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IDP Value in an Offensive World, Pt. 2

Pt. 2 continues the discussion of player value in IDP leagues. Scott @DynasyNuke discusses contract value in Salary Cap Auction leagues.

If you read my first article (and I commend you for persevering through it!), you already have the foundational knowledge of calculating player value. Here is a link if you need to review it. Now we will use that knowledge to gain an advantage in your next trade offer, start-up draft or rookie draft in this crazy world of IDP, or any type of league. I hope you have found the time to build your spreadsheet (from now on, we will call this sheet the Front Office). Since you are reading this article, I will assume that you are willing to continue the journey for more knowledge. So let’s make it so number 1! 

Common sense is the collection of prejudices acquired by age eighteen.

Albert Einstien

Before we start…

The Dynastynerds team has started an IDP league for team members and their friends; therefore, providing me a perfect opportunity to put theory to practice. The league will be a Super-flex, tiered ppr, using our own Jordan Rainsโ€™ @50shadesofdrunk IDP123 scoring system. First, if you havenโ€™t checked out that scoring system, then here is a link IDP123 to the article that explains it. For the rest of this series, I will be following my strategy for that league using the methods and calculations that I am writing. In other words, I am letting you into the Front Office to share my decision making on player value. Good or bad, and together we can learn from my mistakes and successes!

Forward the Foundation

As soon as I have built the initial database of players and their base values, I like to make a correction for the values based on the consistency of the position.  This is not required, and honestly, inputs conjecture into the equation.  However, I add this correction to devalue some positions based on the consistency of the same player seeing a repeat performance.  Most of us know that there is variance in who is a top QB based on injury and variability of production each year.  We can assume that the variability in player performance will also be seen in the defensive players.  So, here is what I have noticed for our example league!

Calculating VORP for the new league

First, we will calculate each player’s VORP, as discussed in the previous article. We have to start 2 Linebackers in this league with a Defensive-flex position. In other words, I have three available Linebacker spots each week. I have already run the VORP calculation for the league using the same methods in the previous article. Those number gave me player values that look like this:


For context, that means that the LB1 would have the same value as WR12, RB24, and QB2!  Pretty crazy for a Super-flex!  But the factor of variability now comes into question. 

Positional Variability and VORP

How many QB’s make it into the top 28 in subsequent years? What is the turnover rate? On average, 78% of the top 28 QB’s will repeat the following year. That shouldn’t be too surprising. There are only 32 teams, and usually, each team has only one quarterback. Now, what about linebackers? I am looking for Starters here, not Flex. That number is drastically different at 42%. That means that out of the 28 starting linebackers, only about 12 will repeat. Very different, but also understandable. Each team is starting at least two linebackers each week. They are not nearly as protected from injury as the QB by rules and purpose of the position. This variance in repeatability affects the player value of the LB when compared to QB. As a result, it should be taken into account.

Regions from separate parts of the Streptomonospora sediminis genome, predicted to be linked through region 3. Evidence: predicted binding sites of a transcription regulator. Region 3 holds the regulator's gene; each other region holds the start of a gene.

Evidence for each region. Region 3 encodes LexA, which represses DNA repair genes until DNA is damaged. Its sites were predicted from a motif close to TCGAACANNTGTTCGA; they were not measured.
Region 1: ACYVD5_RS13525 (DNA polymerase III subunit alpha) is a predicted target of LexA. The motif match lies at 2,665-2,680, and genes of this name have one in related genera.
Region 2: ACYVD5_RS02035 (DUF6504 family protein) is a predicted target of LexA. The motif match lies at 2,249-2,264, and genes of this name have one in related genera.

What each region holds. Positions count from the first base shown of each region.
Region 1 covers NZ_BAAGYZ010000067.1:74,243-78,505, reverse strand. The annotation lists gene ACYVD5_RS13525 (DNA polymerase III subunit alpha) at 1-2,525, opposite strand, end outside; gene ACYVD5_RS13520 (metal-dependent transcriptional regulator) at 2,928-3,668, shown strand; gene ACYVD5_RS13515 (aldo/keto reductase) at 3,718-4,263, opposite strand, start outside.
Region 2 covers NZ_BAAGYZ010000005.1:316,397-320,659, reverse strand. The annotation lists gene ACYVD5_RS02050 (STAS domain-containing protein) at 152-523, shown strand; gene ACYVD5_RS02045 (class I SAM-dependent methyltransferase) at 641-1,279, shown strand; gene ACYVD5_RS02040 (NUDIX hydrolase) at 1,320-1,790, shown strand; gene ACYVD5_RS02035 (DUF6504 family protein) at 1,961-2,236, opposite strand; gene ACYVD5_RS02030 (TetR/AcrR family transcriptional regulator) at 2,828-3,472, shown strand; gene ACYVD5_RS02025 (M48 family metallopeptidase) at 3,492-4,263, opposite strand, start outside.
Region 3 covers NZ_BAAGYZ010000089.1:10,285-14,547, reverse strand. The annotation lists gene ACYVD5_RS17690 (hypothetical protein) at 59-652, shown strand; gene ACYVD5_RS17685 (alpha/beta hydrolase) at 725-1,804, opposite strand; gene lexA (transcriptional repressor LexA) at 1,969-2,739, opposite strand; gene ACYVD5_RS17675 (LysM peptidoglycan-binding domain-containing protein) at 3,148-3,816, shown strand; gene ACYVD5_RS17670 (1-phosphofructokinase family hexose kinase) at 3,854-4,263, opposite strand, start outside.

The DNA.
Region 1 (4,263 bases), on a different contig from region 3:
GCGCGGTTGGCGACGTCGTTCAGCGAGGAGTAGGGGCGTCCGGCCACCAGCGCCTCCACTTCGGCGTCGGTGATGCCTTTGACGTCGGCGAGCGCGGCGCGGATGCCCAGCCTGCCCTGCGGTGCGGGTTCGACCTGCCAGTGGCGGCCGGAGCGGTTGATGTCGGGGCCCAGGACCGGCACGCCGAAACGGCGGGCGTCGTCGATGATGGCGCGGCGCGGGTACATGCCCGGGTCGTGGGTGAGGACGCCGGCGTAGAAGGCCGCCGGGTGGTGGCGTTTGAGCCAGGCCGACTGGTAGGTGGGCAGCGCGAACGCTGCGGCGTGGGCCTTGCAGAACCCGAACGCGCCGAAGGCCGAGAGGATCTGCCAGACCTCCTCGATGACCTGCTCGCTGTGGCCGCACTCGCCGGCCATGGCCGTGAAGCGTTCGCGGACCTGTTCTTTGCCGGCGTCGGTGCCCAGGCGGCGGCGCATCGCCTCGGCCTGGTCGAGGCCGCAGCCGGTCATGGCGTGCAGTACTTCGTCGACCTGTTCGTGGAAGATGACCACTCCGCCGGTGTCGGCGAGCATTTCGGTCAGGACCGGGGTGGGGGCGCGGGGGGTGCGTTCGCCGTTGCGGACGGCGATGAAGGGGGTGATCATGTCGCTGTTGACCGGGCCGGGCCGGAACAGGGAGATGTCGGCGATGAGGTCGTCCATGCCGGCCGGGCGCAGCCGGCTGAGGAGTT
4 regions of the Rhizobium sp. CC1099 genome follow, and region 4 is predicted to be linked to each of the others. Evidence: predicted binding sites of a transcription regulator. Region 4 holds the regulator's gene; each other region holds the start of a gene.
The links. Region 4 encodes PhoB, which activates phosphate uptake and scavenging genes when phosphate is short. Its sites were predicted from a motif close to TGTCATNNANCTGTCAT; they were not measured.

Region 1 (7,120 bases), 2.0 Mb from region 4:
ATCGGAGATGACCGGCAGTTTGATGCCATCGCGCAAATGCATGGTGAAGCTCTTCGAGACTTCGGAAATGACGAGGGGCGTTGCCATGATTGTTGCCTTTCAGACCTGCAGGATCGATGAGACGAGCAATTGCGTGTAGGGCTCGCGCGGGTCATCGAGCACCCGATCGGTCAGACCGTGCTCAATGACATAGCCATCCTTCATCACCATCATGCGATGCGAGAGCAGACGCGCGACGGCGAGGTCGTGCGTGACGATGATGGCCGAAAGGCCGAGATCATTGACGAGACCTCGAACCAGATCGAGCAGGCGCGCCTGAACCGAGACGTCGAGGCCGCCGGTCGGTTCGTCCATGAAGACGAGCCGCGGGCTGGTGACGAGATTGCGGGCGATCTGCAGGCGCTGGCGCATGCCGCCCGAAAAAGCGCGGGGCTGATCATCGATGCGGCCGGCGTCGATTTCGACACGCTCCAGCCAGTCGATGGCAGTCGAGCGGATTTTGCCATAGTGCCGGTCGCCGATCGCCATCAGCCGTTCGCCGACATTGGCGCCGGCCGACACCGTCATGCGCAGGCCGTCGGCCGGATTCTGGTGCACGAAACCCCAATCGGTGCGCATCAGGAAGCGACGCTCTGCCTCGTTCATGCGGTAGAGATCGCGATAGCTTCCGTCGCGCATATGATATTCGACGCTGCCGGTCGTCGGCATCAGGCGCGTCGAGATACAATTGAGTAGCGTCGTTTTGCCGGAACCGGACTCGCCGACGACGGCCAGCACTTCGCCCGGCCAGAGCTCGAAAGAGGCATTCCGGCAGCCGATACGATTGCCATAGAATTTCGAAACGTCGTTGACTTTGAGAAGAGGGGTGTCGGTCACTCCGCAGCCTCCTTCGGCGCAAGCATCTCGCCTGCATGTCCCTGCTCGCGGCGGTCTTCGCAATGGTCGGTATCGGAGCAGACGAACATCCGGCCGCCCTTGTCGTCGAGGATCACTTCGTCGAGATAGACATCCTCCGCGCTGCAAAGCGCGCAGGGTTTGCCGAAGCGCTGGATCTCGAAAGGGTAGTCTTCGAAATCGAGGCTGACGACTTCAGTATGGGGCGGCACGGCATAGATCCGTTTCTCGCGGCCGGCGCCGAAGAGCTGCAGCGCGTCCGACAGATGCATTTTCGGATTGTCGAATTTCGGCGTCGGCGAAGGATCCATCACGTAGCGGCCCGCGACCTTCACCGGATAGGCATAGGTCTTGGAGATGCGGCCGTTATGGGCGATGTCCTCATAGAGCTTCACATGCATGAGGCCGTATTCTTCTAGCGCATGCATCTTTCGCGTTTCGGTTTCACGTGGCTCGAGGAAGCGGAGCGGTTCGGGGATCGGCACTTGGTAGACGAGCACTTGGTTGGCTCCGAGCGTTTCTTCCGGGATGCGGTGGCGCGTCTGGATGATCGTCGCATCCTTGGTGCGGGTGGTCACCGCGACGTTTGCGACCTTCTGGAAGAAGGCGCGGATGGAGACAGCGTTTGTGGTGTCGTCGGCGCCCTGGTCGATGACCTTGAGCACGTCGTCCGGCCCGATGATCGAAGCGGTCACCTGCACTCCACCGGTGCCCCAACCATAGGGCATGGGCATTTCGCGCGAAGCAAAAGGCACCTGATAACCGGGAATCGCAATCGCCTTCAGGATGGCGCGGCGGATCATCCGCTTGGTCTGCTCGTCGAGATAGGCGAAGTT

Correcting Linebacker VORP

I do this by multiplying the VORP by the correction factors to receive my corrected player value number. The results provide a new table:


Here are the correction factors I use for all of the positions in this specific league:


Disappointed? Yeah, me too, a little. With these corrections inputted, LB1 is now on par with the likes of QB14, WR25, and RB39. But don’t fret. There’s better news to come! And in the meantime here is some Bobby Wagner to make you feel better:

I rarely grow tired of watching Bobby Wagner work.  Anyways, back to the issue at hand. 

Inserting Corrections into your spreadsheet

My corrections are now imputed into the VORP table. I did this by returning to the individual positions page of the spreadsheet (aka Front Office!). In the column next to VORP, I make the Corrected VORP column. The picture below shows the DB page. The correction factor is .27 per the table we saw earlier. The highlighted cell has the formula:


I then copy and paste it to the rest.  Each VORP will be multiplied by H2, which is the correction factor.  Then go to each positional page, place the position’s correction factor into the H2 cell, rinse and repeat!

 OK!  One last thing!  If you need, go and grab a soda, beer, or, in my case, a Jameson with a splash, and let’s go to the last piece.  

How to use your VORP table

Everything we have done so far would allow me to pick my team! Therefore, if I were in a redraft league, I would go straight down the table, selecting the player I have in each spot after sorting for the largest VORP. I would probably make adjustments here or there to make sure I could fill out a starting line-up. Still, I have the base document that I need to prioritize my projected players in this league. In a dynasty scenario, we still have more work to do. However, this table is still essential for us to understand player value from year to year.

VORP is essential in an Auction League

VORP is vital to the type of league in our example because it is a salary cap auction league. I love this format! For one, an auction is my favorite because I get whoever I want as long as I am willing to pay! Secondly, the Salary Cap adds the extra bit of strategy. Knowing each year, I will have to manage my contracts to ensure that I stay below the cap but maximize my scoring potential. This is where our VORP calculator shines!